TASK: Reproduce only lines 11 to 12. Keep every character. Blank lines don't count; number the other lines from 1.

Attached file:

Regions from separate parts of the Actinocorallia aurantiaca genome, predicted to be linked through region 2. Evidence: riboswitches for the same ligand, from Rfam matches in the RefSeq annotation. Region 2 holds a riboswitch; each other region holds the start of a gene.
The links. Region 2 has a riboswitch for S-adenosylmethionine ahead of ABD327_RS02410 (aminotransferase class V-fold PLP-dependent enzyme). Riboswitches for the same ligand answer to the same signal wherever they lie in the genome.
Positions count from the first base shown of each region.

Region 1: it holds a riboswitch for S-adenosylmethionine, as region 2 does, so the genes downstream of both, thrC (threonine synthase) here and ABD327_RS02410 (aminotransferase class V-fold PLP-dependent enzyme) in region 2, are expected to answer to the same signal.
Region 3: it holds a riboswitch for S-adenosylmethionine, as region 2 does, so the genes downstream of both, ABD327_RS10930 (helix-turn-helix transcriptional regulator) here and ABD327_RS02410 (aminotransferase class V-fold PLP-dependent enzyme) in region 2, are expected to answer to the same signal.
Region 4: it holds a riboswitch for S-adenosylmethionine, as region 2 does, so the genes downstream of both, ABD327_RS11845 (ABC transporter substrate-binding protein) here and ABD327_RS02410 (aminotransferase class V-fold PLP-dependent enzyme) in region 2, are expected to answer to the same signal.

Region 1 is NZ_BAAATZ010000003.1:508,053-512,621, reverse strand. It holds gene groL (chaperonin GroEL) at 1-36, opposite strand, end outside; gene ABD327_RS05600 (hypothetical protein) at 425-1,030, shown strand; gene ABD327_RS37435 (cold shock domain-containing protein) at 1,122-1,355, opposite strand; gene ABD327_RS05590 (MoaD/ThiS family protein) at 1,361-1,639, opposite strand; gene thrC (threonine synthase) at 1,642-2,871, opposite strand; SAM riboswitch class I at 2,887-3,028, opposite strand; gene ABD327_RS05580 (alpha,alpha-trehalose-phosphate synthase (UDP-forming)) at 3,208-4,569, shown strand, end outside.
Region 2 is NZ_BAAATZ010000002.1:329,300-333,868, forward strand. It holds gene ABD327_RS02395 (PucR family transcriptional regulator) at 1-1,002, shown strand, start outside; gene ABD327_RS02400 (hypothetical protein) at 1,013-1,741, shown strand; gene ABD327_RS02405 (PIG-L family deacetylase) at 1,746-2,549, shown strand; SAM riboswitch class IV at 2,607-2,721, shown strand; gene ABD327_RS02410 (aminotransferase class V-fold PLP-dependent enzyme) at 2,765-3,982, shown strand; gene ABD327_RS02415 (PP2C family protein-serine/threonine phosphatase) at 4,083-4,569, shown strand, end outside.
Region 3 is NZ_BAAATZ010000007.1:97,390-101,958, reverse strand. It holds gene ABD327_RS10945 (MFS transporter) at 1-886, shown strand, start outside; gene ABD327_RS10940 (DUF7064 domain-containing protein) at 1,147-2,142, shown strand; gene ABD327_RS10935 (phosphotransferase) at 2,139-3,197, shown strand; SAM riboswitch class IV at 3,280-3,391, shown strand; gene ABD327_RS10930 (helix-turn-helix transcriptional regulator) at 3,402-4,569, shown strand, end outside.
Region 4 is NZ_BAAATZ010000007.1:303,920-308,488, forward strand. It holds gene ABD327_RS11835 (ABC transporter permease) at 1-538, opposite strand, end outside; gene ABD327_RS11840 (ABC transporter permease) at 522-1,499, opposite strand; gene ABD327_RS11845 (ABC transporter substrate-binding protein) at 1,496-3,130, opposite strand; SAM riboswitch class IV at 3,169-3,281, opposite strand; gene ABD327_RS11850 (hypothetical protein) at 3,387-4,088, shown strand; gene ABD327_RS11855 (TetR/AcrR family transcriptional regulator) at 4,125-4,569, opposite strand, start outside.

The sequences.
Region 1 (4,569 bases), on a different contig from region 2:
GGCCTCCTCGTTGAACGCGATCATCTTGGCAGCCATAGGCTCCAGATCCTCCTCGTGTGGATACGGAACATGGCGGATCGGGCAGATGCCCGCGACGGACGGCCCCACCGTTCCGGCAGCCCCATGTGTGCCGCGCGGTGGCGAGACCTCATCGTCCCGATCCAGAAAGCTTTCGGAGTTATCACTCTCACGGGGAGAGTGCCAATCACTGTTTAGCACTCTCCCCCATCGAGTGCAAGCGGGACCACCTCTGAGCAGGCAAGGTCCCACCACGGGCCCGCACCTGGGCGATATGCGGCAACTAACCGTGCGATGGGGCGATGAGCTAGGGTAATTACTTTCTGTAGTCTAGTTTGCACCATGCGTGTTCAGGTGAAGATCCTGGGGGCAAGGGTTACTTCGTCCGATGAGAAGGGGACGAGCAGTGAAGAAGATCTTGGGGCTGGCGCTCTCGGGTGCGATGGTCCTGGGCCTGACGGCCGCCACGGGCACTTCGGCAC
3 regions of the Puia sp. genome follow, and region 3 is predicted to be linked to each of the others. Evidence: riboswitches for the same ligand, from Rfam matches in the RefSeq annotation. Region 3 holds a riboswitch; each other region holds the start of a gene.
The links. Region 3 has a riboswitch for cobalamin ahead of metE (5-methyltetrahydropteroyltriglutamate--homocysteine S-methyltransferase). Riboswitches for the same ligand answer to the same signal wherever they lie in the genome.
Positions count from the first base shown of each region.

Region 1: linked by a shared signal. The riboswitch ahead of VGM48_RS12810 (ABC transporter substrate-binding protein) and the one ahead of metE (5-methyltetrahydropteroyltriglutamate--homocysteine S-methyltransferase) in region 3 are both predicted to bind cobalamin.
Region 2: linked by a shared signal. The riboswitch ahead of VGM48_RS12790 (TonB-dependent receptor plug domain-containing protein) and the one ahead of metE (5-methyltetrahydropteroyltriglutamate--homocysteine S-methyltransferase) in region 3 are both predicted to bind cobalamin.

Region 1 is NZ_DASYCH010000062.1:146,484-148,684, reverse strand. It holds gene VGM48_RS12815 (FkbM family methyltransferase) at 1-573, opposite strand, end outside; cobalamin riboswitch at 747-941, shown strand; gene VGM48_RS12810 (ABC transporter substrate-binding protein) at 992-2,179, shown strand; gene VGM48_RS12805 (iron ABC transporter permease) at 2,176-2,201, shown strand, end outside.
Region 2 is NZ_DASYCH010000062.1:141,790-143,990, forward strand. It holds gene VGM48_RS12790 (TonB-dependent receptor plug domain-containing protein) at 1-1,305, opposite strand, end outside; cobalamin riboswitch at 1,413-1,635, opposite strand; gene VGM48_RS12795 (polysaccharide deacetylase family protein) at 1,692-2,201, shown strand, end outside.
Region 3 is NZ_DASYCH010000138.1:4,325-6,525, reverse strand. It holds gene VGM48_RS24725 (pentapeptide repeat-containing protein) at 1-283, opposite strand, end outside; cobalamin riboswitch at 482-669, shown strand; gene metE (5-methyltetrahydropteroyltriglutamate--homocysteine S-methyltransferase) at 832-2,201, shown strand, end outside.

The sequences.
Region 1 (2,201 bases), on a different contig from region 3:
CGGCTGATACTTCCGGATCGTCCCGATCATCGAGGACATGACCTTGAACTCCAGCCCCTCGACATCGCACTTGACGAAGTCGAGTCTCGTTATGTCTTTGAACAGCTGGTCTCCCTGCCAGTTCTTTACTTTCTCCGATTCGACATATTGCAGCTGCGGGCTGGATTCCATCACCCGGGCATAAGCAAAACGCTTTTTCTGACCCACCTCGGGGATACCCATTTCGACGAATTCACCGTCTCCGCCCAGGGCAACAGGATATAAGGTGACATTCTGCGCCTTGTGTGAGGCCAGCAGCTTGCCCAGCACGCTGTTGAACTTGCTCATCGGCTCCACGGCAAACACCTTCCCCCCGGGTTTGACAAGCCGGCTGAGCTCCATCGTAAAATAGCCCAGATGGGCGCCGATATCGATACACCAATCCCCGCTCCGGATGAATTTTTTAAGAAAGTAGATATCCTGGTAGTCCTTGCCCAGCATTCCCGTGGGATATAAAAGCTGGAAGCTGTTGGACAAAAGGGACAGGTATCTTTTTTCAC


The sequences.
Region 1 (4,569 bases), on a different contig from region 2: